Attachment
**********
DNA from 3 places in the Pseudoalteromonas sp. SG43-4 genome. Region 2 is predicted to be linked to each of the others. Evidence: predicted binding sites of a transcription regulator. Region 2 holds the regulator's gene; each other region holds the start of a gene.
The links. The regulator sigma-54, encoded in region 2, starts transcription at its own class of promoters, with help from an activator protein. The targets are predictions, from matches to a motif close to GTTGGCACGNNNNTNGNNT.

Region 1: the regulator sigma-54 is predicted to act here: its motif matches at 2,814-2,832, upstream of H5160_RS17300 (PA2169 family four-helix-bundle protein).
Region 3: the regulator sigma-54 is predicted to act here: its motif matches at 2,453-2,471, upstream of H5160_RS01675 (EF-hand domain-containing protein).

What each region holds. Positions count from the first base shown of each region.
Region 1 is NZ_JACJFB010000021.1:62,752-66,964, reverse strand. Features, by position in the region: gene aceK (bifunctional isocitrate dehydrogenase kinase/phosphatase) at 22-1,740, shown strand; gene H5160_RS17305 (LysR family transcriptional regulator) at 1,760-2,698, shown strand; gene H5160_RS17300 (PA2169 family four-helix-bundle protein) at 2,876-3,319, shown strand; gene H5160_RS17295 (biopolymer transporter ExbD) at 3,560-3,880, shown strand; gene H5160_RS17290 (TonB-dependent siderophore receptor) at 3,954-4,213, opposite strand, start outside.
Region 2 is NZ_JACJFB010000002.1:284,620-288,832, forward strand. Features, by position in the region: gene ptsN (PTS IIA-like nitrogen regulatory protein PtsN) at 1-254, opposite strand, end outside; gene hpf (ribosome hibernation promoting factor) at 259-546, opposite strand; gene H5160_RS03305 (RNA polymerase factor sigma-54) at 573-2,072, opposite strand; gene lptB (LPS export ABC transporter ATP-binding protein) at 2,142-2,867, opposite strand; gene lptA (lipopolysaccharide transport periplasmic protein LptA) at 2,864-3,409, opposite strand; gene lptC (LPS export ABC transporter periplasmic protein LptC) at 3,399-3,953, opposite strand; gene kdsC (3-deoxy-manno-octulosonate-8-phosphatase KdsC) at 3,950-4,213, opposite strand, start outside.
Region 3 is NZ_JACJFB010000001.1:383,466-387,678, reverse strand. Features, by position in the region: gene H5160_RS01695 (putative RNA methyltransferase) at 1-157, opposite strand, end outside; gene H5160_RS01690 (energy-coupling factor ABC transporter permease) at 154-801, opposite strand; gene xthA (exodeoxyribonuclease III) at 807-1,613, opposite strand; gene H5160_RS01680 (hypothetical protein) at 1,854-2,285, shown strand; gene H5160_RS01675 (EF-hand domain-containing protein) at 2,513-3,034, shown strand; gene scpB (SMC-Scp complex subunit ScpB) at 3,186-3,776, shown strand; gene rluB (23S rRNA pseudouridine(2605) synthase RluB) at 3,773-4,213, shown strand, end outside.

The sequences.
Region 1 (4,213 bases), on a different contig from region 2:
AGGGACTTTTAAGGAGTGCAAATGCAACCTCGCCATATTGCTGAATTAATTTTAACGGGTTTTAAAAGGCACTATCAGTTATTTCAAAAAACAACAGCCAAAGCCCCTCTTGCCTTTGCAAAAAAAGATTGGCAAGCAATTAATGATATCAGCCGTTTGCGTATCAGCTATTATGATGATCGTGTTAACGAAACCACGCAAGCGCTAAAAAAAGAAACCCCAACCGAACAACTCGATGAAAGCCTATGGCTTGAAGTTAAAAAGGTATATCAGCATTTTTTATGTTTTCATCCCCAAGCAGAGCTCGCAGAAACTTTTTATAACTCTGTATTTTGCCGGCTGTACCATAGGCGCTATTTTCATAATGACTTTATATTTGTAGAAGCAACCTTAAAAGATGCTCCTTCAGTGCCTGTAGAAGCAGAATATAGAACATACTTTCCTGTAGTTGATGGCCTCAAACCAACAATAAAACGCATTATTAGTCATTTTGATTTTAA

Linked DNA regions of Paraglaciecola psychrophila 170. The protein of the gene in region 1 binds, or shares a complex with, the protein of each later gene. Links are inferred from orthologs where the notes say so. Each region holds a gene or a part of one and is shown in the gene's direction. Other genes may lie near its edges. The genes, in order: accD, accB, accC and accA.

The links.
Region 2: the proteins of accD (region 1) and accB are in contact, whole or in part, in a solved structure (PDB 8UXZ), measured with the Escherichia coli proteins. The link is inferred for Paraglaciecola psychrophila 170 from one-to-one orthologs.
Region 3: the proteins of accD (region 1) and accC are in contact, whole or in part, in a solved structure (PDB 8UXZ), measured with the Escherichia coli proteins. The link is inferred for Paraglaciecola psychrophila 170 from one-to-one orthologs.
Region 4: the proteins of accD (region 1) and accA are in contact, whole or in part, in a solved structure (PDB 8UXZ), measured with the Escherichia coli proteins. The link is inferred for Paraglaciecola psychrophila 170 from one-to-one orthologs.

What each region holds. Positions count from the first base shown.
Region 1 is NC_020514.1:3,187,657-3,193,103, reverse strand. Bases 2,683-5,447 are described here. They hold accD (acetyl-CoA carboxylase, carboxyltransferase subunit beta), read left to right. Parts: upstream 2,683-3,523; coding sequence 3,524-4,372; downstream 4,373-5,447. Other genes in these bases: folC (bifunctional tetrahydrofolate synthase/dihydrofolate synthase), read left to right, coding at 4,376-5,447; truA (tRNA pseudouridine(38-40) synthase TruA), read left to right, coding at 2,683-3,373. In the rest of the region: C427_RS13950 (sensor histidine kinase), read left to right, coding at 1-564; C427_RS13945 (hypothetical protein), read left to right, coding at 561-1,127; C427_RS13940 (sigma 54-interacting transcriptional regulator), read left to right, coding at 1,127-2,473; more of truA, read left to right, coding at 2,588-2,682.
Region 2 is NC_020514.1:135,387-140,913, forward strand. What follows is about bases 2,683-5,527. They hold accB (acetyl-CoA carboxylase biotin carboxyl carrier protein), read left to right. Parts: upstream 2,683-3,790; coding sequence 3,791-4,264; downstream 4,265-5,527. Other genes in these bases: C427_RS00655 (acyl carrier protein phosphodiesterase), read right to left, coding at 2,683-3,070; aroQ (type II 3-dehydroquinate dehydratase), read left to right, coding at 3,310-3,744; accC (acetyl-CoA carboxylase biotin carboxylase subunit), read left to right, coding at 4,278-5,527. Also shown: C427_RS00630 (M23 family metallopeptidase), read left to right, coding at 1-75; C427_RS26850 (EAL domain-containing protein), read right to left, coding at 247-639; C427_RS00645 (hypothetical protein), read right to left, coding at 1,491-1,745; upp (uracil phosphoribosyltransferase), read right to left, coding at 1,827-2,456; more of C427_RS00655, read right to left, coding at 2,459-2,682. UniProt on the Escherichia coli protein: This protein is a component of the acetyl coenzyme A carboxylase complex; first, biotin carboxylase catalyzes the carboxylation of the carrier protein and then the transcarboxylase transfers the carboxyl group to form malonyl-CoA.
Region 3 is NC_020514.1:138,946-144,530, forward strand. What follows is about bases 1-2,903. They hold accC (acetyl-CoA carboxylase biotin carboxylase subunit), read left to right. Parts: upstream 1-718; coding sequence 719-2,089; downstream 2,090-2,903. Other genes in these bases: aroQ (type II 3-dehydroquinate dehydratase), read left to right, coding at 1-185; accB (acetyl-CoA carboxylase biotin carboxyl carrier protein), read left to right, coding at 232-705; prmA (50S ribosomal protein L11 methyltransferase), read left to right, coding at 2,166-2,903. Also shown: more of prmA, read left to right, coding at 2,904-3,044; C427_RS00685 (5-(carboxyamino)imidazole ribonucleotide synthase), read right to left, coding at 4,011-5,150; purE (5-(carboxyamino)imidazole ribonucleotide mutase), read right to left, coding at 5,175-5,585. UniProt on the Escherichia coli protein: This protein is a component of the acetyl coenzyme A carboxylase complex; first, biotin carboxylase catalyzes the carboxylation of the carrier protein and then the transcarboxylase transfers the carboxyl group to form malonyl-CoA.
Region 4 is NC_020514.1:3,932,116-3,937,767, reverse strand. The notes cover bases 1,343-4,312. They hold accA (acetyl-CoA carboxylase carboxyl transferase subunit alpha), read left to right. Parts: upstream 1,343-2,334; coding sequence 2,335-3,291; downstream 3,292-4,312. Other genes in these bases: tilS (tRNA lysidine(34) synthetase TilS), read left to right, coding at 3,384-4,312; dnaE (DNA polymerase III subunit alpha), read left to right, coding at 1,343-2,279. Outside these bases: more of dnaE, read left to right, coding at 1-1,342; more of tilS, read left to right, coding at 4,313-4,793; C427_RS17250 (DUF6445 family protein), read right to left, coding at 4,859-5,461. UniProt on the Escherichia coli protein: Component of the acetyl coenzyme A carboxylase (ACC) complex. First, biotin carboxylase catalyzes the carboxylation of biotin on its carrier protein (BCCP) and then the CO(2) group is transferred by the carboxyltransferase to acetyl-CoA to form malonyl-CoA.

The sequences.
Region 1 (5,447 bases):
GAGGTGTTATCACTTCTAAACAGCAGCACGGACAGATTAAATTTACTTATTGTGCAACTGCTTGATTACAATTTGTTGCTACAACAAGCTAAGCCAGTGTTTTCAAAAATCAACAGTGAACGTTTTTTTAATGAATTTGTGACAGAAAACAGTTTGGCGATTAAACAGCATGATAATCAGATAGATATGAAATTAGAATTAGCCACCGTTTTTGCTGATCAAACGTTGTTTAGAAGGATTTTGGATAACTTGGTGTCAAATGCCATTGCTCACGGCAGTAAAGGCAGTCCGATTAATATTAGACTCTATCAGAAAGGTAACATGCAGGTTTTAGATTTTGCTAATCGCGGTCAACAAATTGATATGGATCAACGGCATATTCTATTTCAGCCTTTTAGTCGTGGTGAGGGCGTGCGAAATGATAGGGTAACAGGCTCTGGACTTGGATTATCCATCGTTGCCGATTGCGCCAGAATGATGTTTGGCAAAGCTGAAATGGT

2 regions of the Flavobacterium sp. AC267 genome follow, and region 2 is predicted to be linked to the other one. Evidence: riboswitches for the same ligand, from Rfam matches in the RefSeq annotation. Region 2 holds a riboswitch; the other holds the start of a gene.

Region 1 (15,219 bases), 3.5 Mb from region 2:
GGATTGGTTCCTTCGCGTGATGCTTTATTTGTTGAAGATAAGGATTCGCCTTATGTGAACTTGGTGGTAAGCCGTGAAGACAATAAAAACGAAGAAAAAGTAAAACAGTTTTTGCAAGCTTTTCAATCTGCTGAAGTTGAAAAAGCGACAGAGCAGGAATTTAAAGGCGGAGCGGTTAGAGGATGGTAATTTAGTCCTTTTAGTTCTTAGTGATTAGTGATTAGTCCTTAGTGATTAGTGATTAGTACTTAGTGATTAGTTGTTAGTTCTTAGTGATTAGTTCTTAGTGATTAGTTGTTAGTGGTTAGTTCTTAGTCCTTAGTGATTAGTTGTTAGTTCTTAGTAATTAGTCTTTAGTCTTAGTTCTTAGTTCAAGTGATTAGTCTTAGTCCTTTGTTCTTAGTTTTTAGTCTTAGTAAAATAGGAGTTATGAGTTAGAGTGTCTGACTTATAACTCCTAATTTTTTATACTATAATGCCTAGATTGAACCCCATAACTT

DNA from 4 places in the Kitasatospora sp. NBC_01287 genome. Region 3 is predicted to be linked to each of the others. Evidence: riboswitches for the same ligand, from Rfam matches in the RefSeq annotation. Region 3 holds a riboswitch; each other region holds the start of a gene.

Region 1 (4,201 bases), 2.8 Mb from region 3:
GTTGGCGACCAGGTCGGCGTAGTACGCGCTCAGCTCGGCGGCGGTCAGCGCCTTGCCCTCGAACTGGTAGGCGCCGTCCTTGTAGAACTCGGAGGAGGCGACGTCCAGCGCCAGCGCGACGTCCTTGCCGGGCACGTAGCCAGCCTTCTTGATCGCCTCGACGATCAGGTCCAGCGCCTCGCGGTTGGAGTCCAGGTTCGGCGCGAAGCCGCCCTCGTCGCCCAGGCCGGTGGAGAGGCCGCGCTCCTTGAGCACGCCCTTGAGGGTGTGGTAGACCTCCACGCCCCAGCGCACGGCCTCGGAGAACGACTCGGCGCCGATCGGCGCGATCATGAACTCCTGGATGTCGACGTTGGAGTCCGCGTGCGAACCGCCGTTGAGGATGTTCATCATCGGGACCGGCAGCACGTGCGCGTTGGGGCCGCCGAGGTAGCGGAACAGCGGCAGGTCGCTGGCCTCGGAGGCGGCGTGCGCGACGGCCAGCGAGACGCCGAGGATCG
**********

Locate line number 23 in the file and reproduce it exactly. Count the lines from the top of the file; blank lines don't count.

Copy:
Region 1 (5,447 bases):